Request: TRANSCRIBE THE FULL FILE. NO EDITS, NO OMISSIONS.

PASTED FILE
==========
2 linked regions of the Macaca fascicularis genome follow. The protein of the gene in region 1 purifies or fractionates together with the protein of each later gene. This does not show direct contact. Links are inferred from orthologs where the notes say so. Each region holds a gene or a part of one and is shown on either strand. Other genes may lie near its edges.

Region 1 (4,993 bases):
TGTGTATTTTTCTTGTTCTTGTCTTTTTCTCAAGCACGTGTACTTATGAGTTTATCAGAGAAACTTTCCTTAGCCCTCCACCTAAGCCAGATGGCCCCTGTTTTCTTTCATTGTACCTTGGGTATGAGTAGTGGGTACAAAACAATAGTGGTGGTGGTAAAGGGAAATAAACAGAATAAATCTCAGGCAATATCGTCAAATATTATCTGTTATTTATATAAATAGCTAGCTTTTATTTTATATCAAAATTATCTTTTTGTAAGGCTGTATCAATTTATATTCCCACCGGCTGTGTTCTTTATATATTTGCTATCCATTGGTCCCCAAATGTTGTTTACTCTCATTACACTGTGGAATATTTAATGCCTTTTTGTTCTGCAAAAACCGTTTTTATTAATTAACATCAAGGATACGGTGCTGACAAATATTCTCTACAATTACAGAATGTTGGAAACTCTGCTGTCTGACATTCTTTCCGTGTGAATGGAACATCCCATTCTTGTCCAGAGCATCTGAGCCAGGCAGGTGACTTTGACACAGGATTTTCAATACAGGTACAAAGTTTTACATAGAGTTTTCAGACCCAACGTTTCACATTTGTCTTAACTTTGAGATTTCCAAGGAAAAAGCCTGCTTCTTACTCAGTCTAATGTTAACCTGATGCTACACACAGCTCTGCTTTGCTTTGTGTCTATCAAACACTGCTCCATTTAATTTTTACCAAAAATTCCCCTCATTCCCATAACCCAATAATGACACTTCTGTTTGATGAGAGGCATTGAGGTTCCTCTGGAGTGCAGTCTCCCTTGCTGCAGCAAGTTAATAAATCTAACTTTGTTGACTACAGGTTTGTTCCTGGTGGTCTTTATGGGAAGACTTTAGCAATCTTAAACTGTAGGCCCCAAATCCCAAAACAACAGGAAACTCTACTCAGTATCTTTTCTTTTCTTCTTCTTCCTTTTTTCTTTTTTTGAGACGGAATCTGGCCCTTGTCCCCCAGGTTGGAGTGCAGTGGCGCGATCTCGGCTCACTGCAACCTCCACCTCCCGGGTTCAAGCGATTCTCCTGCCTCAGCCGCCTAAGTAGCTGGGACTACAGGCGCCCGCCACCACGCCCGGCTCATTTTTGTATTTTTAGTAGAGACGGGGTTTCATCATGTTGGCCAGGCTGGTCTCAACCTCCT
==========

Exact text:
2 linked regions of the Macaca fascicularis genome follow. The protein of the gene in region 1 purifies or fractionates together with the protein of each later gene. This does not show direct contact. Links are inferred from orthologs where the notes say so. Each region holds a gene or a part of one and is shown on either strand. Other genes may lie near its edges.

Region 1 (4,993 bases):
TGTGTATTTTTCTTGTTCTTGTCTTTTTCTCAAGCACGTGTACTTATGAGTTTATCAGAGAAACTTTCCTTAGCCCTCCACCTAAGCCAGATGGCCCCTGTTTTCTTTCATTGTACCTTGGGTATGAGTAGTGGGTACAAAACAATAGTGGTGGTGGTAAAGGGAAATAAACAGAATAAATCTCAGGCAATATCGTCAAATATTATCTGTTATTTATATAAATAGCTAGCTTTTATTTTATATCAAAATTATCTTTTTGTAAGGCTGTATCAATTTATATTCCCACCGGCTGTGTTCTTTATATATTTGCTATCCATTGGTCCCCAAATGTTGTTTACTCTCATTACACTGTGGAATATTTAATGCCTTTTTGTTCTGCAAAAACCGTTTTTATTAATTAACATCAAGGATACGGTGCTGACAAATATTCTCTACAATTACAGAATGTTGGAAACTCTGCTGTCTGACATTCTTTCCGTGTGAATGGAACATCCCATTCTTGTCCAGAGCATCTGAGCCAGGCAGGTGACTTTGACACAGGATTTTCAATACAGGTACAAAGTTTTACATAGAGTTTTCAGACCCAACGTTTCACATTTGTCTTAACTTTGAGATTTCCAAGGAAAAAGCCTGCTTCTTACTCAGTCTAATGTTAACCTGATGCTACACACAGCTCTGCTTTGCTTTGTGTCTATCAAACACTGCTCCATTTAATTTTTACCAAAAATTCCCCTCATTCCCATAACCCAATAATGACACTTCTGTTTGATGAGAGGCATTGAGGTTCCTCTGGAGTGCAGTCTCCCTTGCTGCAGCAAGTTAATAAATCTAACTTTGTTGACTACAGGTTTGTTCCTGGTGGTCTTTATGGGAAGACTTTAGCAATCTTAAACTGTAGGCCCCAAATCCCAAAACAACAGGAAACTCTACTCAGTATCTTTTCTTTTCTTCTTCTTCCTTTTTTCTTTTTTTGAGACGGAATCTGGCCCTTGTCCCCCAGGTTGGAGTGCAGTGGCGCGATCTCGGCTCACTGCAACCTCCACCTCCCGGGTTCAAGCGATTCTCCTGCCTCAGCCGCCTAAGTAGCTGGGACTACAGGCGCCCGCCACCACGCCCGGCTCATTTTTGTATTTTTAGTAGAGACGGGGTTTCATCATGTTGGCCAGGCTGGTCTCAACCTCCT